I made my poetry slam debut last week. Sponsored by one of our high school seniors, I smiled “maybe” when she invited me to slam. Though intrigued, I had written little poetry to date.
Two days before the event, I resurrected a stream-of-consciousness piece from my cell phone. I revised. Rehearsed. Then spoke from my heart.
Update Your Progress: February 8, 2017 at 6:24 AM
you started reading
The Memory Book
41 days ago
Update your progress
My dad died 34 days ago
is that what you're asking?
dictate words into cell phone
read "time flies" on WaPoUpdate your progress
Calls and emails unanswered
Members of Congress ignored
voter suppression et al
he became president
Update your progress
We marched in Helena
The woman beside me said,
"isn't it nice to be aroundthinkers?"Update your progress
I fell on my driveway
wrist to shoulder swallowed whole
got me through
Update your progress
I returned to the treadmill
to walk and to read
Muslim ban and Cabinet nominees
sabotaged my mind
Update your progress
my heart bleeds for our country
my father rests in peace
We lost our Papa in January. In the months that followed, I cocooned myself in his gold and brown sweatshirt, softness and scent comforts on cold winter nights. Colors of Capital High School Bruins, its frayed neck and sleeves evidence of the years Papa spent cheering for his grandchildren.
On his eighty-ninth birthday, Dad asked, “Do you think I’ll live to be a hundred?” His question earnest, we vowed to have a ninetieth birthday bash if he made it that long.
He didn’t. He died less than six weeks later, five days after breaking his hip. As we surrounded his hospital bed, I was reminded of a family gathering twelve years prior.
Please keep everyone healthy and safe had been my silent plea, Dad foremost in my mind as extended family bid Eric bon voyage. Not yet seventeen, he was headed to Argentina for a yearlong study abroad. I fought tears when Eric said goodbye to Papa, wondering if it would be the last time they would see each other.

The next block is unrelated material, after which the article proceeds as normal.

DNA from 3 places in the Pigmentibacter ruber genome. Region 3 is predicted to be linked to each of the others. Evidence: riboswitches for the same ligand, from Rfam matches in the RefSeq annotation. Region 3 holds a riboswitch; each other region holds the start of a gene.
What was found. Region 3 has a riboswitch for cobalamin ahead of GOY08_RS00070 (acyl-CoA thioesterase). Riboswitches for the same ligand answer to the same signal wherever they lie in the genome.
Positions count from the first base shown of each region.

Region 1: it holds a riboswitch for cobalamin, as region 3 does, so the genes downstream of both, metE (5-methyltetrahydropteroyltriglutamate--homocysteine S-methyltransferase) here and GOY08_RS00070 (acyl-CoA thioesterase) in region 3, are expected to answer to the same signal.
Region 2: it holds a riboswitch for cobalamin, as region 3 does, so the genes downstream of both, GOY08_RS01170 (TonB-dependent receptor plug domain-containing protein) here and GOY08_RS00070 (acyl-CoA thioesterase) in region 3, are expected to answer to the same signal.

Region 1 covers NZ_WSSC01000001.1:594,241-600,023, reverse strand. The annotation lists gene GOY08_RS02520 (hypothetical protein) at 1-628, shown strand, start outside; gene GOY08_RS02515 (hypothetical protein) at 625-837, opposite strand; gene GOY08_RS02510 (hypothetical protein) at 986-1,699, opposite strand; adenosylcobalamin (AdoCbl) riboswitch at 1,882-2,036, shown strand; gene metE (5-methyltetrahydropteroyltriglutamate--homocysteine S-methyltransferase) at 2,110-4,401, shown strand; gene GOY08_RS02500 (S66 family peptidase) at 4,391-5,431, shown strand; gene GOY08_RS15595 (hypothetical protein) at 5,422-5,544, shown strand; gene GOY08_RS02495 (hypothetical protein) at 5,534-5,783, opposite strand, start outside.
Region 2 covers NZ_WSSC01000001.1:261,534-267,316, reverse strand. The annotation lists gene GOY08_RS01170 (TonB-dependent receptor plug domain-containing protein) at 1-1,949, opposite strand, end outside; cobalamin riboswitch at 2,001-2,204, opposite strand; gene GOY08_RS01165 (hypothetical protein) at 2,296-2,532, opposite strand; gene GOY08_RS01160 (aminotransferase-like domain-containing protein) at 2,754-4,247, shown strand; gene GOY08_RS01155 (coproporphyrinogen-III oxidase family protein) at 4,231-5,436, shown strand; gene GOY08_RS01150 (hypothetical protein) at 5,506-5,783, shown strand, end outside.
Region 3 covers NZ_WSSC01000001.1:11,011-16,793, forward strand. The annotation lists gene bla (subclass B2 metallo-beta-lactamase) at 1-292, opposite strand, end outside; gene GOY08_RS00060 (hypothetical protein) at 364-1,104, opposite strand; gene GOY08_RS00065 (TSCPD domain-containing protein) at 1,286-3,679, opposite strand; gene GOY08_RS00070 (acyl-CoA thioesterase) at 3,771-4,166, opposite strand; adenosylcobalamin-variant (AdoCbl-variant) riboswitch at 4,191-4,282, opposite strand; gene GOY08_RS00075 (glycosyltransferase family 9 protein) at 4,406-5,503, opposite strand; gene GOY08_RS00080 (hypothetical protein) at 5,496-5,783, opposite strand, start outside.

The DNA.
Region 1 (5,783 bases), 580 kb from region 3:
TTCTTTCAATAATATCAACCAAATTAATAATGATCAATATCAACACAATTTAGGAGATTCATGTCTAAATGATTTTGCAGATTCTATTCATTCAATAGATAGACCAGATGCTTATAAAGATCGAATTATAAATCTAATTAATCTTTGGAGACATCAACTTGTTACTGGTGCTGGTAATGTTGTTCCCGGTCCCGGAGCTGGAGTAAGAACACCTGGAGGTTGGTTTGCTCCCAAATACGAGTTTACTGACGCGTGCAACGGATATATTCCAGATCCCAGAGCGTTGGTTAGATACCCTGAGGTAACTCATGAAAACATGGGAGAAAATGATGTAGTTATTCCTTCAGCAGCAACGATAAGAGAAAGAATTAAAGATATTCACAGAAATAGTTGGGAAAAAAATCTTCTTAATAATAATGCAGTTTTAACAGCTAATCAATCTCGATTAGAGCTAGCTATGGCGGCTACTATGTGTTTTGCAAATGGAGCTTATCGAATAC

My eighty-nine-year-old father died on January 5, five days after breaking his hip. He was scheduled for surgery January 3–delayed until his body cleared blood thinners—but worsening congestive heart failure declared itself early that morning. “I’ve had a good life,” Dad said, voice breaking after hearing that his body couldn’t tolerate surgery, that we’d keep him comfortable until his reunion with an army of family and friends in heaven.
My mom and I ordered his breakfast, our thoughts shifted from hoping he would make it through surgery without complications to anticipating the logistics of in-home hospice care. When the first of my siblings arrived, Dad told her, “When the going gets tough, the tough get going.”
Inducted into the Butte Sports Hall of Fame in 2009 for his teenaged boxing prowess, we didn’t know whether those were fighting words or a reference to heaven. Fighting words, it turned out, when he mentioned his caregiver soon after: “Maria’s going to have a job.”
The hospitalist switched him to oral morphine, which relieved Dad’s pain without the sedation of IV Dialudid. He had a glorious day: visiting with Mom and six of their eight children, talking and singing on the phone to grandchildren, and visiting with Maria.
A champion of veterans’ rights, he had planned to testify on their behalf twenty-three times at the Montana legislature this session. Now, instead of Mom being chauffeur and copilot as he navigated the Capitol halls with his walker, Dad dictated testimony from his hospital bed for her pinch-hitter appearance. He talked so fast, it took two of us to take notes.
“Madam Chair and all members of the State Senate Veterans’ Affairs Committee:
For the record, my name is Catherine Antonietti, wife of Dan Antonietti, who is in the hospital and unable to attend this legislative session. He is a member of Post 1448 in Butte, Montana, which is a mile high and a mile deep and all the people are on the level.”
He grinned, then continued in his own words.